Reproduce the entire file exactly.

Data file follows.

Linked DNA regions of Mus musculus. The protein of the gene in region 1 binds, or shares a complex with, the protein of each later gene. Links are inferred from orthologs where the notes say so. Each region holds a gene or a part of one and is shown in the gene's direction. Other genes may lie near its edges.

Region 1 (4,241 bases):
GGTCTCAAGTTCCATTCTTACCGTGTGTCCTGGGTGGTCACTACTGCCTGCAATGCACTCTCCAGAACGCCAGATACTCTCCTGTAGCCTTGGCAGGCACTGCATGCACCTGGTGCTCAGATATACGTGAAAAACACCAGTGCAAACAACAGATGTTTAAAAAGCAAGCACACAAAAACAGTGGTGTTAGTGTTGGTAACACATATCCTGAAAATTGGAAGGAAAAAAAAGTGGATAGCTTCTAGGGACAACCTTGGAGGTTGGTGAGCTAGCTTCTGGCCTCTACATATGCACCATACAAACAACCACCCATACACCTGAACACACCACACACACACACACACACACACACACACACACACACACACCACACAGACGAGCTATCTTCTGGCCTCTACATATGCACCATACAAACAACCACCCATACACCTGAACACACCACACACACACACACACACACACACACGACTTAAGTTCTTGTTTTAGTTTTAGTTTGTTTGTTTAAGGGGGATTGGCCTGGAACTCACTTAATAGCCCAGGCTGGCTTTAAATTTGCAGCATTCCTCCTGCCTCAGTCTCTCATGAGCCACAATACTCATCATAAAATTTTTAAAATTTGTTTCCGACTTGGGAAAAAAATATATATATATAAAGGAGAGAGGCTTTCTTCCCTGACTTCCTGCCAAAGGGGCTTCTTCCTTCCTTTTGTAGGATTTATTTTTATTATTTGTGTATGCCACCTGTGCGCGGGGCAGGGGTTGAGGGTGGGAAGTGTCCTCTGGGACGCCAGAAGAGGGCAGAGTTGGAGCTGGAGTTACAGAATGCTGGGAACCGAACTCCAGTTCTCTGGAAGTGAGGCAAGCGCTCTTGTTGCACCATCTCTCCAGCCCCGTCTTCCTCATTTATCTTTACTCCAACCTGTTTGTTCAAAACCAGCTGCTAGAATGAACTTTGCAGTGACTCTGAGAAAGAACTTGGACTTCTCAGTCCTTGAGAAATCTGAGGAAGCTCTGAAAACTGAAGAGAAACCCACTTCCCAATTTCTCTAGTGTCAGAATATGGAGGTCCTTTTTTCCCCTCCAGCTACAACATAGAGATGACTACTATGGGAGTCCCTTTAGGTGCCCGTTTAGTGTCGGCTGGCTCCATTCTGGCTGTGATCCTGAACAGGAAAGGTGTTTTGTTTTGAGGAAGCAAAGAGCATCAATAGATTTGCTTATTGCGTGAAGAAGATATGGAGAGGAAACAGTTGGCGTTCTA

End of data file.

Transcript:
Linked DNA regions of Mus musculus. The protein of the gene in region 1 binds, or shares a complex with, the protein of each later gene. Links are inferred from orthologs where the notes say so. Each region holds a gene or a part of one and is shown in the gene's direction. Other genes may lie near its edges.

Region 1 (4,241 bases):
GGTCTCAAGTTCCATTCTTACCGTGTGTCCTGGGTGGTCACTACTGCCTGCAATGCACTCTCCAGAACGCCAGATACTCTCCTGTAGCCTTGGCAGGCACTGCATGCACCTGGTGCTCAGATATACGTGAAAAACACCAGTGCAAACAACAGATGTTTAAAAAGCAAGCACACAAAAACAGTGGTGTTAGTGTTGGTAACACATATCCTGAAAATTGGAAGGAAAAAAAAGTGGATAGCTTCTAGGGACAACCTTGGAGGTTGGTGAGCTAGCTTCTGGCCTCTACATATGCACCATACAAACAACCACCCATACACCTGAACACACCACACACACACACACACACACACACACACACACACACACACCACACAGACGAGCTATCTTCTGGCCTCTACATATGCACCATACAAACAACCACCCATACACCTGAACACACCACACACACACACACACACACACACACGACTTAAGTTCTTGTTTTAGTTTTAGTTTGTTTGTTTAAGGGGGATTGGCCTGGAACTCACTTAATAGCCCAGGCTGGCTTTAAATTTGCAGCATTCCTCCTGCCTCAGTCTCTCATGAGCCACAATACTCATCATAAAATTTTTAAAATTTGTTTCCGACTTGGGAAAAAAATATATATATATAAAGGAGAGAGGCTTTCTTCCCTGACTTCCTGCCAAAGGGGCTTCTTCCTTCCTTTTGTAGGATTTATTTTTATTATTTGTGTATGCCACCTGTGCGCGGGGCAGGGGTTGAGGGTGGGAAGTGTCCTCTGGGACGCCAGAAGAGGGCAGAGTTGGAGCTGGAGTTACAGAATGCTGGGAACCGAACTCCAGTTCTCTGGAAGTGAGGCAAGCGCTCTTGTTGCACCATCTCTCCAGCCCCGTCTTCCTCATTTATCTTTACTCCAACCTGTTTGTTCAAAACCAGCTGCTAGAATGAACTTTGCAGTGACTCTGAGAAAGAACTTGGACTTCTCAGTCCTTGAGAAATCTGAGGAAGCTCTGAAAACTGAAGAGAAACCCACTTCCCAATTTCTCTAGTGTCAGAATATGGAGGTCCTTTTTTCCCCTCCAGCTACAACATAGAGATGACTACTATGGGAGTCCCTTTAGGTGCCCGTTTAGTGTCGGCTGGCTCCATTCTGGCTGTGATCCTGAACAGGAAAGGTGTTTTGTTTTGAGGAAGCAAAGAGCATCAATAGATTTGCTTATTGCGTGAAGAAGATATGGAGAGGAAACAGTTGGCGTTCTA